Then came the fall, my unexpected pregnancy. Every thing changed in a blur. On July 13, 1996, I turned 19 years old, and found out that I was pregnant. After telling family members, our close friends, and our pastor, the wedding was scheduled for Friday, July 26, and the church confessional was scheduled for Sunday, July 21. It was the day my finance and I would go before the church, confess our sin, and show them that there really was something innately wrong with me. I wasn’t what they thought, and I was far from worthy. I remember standing up there on stage, crying behind my soon-to-be husband, while he apologized to the congregation for letting them down.

The tapes got louder “Once again you tried to hide who you are and failed. You are worthless, and there’s nothing that can change that.”

There were those who stood up during the confession and had my finance stop, embracing us in love, trying to reverse the damage. Nothing helped. I began an emotional tailspin that lasted years. I went far into myself, trying to lose who I was, trying to escape the reality of my depravity.

We were married as planned, and our beautiful baby girl was born less than 8 months later. I quit my job, and tried my best to find worth as a wife and a mother. Marrying into a family with a Donna Reed type mother-in-law didn’t help my feelings of worthlessness. I was constantly trying to measure up, and my husband was wondering why I didn’t. Frustration built, and I secluded into the darkness of my soul. Leaving my husband angry, hurt, and confused.

The years went on and the tapes were got louder, “I was worthless and anyone who spent much time with me would soon find out I wasn’t what they wanted to see.”

I learned how to do exactly what I thought my husband and people wanted, without regard to myself. We had another baby girl and my solace came from being with my children. Their love was unconditional, they would laugh at my jokes, sing my silly songs and we would play for hours without worrying what anyone thought.

As the girls grew older, the dysfunction in my marriage became more and more apparent. I realized that we were in a destructive dance. I had lost who I was, and all I wanted was for this misery to be over. The state of my heart and head scared me; I knew something needed to change.

I started spending time with God in new ways. I would sit with Him; listen to His heart for me, and just rest. Some days I would lose track of time, simply sitting in His presence, knowing He knows each part of me, and He still loves me. I would dream about Heaven, tired of this world, longing to be in His arms. In the arms of one who would never leave me, or call me worthless.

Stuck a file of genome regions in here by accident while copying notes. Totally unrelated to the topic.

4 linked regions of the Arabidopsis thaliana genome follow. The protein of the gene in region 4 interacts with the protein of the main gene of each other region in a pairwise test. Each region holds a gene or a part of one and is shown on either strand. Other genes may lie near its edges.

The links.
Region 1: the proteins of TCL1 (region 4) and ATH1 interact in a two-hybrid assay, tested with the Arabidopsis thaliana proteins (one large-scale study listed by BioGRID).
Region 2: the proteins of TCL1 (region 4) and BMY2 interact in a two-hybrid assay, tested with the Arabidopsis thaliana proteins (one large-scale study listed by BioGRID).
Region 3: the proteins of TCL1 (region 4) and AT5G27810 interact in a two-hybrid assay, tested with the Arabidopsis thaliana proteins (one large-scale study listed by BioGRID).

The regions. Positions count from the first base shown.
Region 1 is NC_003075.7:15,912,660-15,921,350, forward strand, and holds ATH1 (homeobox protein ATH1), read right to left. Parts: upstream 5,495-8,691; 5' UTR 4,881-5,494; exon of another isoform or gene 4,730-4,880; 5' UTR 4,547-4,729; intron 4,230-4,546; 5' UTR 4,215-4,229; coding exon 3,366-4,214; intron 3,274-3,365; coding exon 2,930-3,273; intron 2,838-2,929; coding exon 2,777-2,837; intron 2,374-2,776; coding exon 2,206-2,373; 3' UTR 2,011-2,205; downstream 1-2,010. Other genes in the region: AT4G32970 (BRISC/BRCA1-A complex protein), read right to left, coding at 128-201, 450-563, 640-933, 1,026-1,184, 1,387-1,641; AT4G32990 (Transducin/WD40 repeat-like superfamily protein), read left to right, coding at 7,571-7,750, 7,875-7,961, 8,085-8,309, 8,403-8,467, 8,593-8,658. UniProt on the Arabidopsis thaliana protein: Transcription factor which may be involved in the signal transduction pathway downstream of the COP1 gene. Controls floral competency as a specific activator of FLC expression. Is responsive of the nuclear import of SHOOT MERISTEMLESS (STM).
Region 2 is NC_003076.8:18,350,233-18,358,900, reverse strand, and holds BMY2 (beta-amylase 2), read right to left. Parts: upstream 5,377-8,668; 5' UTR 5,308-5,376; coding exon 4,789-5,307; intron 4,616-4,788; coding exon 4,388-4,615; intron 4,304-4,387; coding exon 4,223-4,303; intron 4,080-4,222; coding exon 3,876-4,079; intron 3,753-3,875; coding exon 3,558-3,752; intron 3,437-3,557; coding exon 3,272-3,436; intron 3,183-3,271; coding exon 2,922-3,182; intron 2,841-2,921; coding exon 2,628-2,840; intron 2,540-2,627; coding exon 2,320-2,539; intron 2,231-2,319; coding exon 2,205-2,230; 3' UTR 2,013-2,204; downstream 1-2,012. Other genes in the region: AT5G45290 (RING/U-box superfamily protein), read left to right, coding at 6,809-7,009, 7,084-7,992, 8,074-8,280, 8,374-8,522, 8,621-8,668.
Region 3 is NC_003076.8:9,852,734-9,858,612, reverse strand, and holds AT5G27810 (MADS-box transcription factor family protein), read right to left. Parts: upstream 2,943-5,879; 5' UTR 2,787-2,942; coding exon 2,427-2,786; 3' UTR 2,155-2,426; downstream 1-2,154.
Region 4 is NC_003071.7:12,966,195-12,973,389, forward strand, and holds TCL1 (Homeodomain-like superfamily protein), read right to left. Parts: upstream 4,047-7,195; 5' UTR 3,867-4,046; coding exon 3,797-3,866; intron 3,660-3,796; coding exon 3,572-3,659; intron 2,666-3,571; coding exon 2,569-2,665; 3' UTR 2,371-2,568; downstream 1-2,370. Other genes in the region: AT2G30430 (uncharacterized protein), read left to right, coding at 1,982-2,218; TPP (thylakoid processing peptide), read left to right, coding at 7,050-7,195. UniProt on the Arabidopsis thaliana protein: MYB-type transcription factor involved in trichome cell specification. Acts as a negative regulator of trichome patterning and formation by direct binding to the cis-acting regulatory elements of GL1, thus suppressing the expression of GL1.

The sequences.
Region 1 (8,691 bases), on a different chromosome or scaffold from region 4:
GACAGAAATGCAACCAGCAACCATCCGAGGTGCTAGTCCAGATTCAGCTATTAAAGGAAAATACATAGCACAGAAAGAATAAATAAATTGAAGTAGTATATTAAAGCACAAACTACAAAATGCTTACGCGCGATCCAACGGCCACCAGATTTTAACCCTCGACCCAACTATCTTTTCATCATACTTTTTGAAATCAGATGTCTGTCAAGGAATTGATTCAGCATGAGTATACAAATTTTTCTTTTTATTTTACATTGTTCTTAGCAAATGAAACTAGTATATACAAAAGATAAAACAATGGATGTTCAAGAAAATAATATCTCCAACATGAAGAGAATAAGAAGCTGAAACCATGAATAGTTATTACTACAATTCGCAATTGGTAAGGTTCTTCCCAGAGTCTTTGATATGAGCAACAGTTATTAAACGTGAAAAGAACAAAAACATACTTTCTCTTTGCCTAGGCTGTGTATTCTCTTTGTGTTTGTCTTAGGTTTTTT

Beginning to replace the lies with truth.

I began reading the Bible differently. Instead of reading a verse, or a chapter at a time, I was reading the books as whole books. Letting the truth and reality of this living word sink into my soul, not the interpretation of man who I so often let hurt me. I would read, asking God to show me His truth, show me who He was, to show me who I am.

And I began opening up to people, allowing them to see the ugliness inside of me.

I was learning to trust.

As I read, sat, and rested, my soul was being healed. New tapes were being played. I was embarking on a journey away from the reality of worthlessness into one of pricelessness.

I am still at the beginning of that journey. If I look behind me I can still see the curve in the road and the lies of worthlessness that have left deep impressions on my soul. I am learning who I am. I am learning what I like, and what makes me laugh.

I still avoid large groups of people. I still don’t like looking in the mirror. I still go to dark places in my soul very quickly if I let myself. I still fight the lies of guilt and shame for not measuring up to everyone else’s standards.

And I know there’s hope.

I know that God loves me deeply.

I know that He is who He says He is.

I know that He is good.

I know that His love covers me.

I know that as I walk, I can trust that He will never leave me.

And I know that He made me priceless.

As I continue to trust, rest, and hope in who He is, I will find more and more of who I am. And I’m trusting that one day I will be able to see myself the way that He does: Precious and priceless, not in spite of who I am, but because of who I am. Because that is the way He made each one of us, intimately, delicately, in the hands of a loving father of grace, and love.